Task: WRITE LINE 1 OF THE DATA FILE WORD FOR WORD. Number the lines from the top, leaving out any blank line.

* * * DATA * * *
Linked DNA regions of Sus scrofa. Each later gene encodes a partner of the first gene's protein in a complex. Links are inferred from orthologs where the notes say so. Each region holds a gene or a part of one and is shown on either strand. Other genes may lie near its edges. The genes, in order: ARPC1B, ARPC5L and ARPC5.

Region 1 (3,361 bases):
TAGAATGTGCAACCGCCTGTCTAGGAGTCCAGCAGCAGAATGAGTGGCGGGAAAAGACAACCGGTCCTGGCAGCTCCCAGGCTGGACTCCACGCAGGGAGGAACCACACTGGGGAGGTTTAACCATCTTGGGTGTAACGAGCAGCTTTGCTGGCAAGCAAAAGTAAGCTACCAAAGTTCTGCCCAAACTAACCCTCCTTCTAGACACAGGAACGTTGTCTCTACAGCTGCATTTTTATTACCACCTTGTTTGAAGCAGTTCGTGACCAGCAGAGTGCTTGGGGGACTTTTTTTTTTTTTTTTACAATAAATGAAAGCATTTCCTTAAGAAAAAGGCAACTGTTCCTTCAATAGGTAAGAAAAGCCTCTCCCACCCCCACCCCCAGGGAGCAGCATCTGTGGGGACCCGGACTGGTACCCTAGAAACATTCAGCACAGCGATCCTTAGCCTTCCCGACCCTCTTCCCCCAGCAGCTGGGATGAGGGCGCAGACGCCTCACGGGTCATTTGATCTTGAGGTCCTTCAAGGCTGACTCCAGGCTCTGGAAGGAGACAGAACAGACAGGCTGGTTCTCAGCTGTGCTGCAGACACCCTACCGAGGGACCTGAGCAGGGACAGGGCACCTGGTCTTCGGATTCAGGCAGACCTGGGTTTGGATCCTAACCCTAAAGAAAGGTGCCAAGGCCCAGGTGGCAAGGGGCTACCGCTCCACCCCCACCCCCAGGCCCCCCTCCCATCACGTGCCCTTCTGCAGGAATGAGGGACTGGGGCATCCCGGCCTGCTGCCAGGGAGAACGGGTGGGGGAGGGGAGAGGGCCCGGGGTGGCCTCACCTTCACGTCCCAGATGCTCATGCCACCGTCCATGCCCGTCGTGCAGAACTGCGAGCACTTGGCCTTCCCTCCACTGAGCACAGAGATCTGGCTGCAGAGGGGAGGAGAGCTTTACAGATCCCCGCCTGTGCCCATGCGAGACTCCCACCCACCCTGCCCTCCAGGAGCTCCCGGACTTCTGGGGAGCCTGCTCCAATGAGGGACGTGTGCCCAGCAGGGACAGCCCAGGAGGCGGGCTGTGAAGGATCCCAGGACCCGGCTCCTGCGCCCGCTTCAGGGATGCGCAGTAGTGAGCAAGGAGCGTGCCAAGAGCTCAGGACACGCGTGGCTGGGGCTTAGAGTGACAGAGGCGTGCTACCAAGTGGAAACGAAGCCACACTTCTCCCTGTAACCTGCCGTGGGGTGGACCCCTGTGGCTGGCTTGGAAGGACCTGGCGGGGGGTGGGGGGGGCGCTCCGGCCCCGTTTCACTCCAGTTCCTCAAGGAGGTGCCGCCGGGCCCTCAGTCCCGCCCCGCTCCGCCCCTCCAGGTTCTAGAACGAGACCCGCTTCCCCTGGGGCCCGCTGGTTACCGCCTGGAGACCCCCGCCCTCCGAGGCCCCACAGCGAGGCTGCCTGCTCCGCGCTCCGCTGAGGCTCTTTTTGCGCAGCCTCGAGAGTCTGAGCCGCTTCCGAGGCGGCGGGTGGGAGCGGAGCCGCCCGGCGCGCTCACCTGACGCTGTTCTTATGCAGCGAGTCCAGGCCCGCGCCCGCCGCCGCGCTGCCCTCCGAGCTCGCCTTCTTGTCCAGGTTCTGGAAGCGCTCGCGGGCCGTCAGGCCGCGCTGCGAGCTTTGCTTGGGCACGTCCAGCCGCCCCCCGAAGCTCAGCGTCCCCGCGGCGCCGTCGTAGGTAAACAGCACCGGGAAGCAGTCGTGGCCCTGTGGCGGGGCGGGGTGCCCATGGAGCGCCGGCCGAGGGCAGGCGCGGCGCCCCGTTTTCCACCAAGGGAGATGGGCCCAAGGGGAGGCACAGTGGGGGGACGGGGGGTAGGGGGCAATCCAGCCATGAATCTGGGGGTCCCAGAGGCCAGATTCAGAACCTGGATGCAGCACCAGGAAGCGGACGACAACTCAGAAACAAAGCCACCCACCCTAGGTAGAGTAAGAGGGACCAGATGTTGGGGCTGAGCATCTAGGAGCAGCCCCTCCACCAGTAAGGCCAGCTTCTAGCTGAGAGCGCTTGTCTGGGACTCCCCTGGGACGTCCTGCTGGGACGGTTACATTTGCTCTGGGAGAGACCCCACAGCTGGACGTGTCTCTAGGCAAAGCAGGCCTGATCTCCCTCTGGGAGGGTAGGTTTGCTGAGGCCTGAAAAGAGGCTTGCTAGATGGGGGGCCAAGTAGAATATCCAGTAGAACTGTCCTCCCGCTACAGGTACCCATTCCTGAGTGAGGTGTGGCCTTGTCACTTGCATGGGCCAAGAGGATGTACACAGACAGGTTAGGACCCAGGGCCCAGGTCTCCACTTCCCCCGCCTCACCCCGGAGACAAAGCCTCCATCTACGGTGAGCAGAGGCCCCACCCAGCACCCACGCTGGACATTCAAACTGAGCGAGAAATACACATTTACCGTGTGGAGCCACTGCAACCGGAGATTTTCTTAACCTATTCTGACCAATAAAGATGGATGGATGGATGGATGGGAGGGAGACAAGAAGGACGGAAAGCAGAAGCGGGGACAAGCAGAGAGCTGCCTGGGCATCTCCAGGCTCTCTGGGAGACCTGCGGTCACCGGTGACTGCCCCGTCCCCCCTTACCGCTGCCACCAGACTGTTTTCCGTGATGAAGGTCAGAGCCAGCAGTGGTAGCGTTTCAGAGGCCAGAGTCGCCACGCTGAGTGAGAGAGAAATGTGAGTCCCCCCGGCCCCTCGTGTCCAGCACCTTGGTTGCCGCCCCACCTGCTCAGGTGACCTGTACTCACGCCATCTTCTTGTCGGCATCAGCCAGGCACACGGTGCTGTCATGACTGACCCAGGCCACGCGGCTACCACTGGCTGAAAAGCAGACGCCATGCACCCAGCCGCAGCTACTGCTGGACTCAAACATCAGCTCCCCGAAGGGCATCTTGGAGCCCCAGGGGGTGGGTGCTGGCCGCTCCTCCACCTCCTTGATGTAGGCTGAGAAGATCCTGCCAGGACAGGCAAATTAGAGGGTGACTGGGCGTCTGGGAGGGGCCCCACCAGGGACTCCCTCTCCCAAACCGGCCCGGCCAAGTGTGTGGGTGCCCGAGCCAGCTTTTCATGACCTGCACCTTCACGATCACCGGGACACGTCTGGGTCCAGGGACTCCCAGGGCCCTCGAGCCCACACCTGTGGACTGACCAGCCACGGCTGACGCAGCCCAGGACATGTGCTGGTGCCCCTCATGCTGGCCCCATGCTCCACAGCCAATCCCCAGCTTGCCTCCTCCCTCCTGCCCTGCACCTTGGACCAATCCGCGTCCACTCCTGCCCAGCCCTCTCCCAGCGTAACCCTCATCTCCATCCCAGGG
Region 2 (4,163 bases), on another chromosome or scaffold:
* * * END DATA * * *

Linked DNA regions of Sus scrofa. Each later gene encodes a partner of the first gene's protein in a complex. Links are inferred from orthologs where the notes say so. Each region holds a gene or a part of one and is shown on either strand. Other genes may lie near its edges. The genes, in order: ARPC1B, ARPC5L and ARPC5.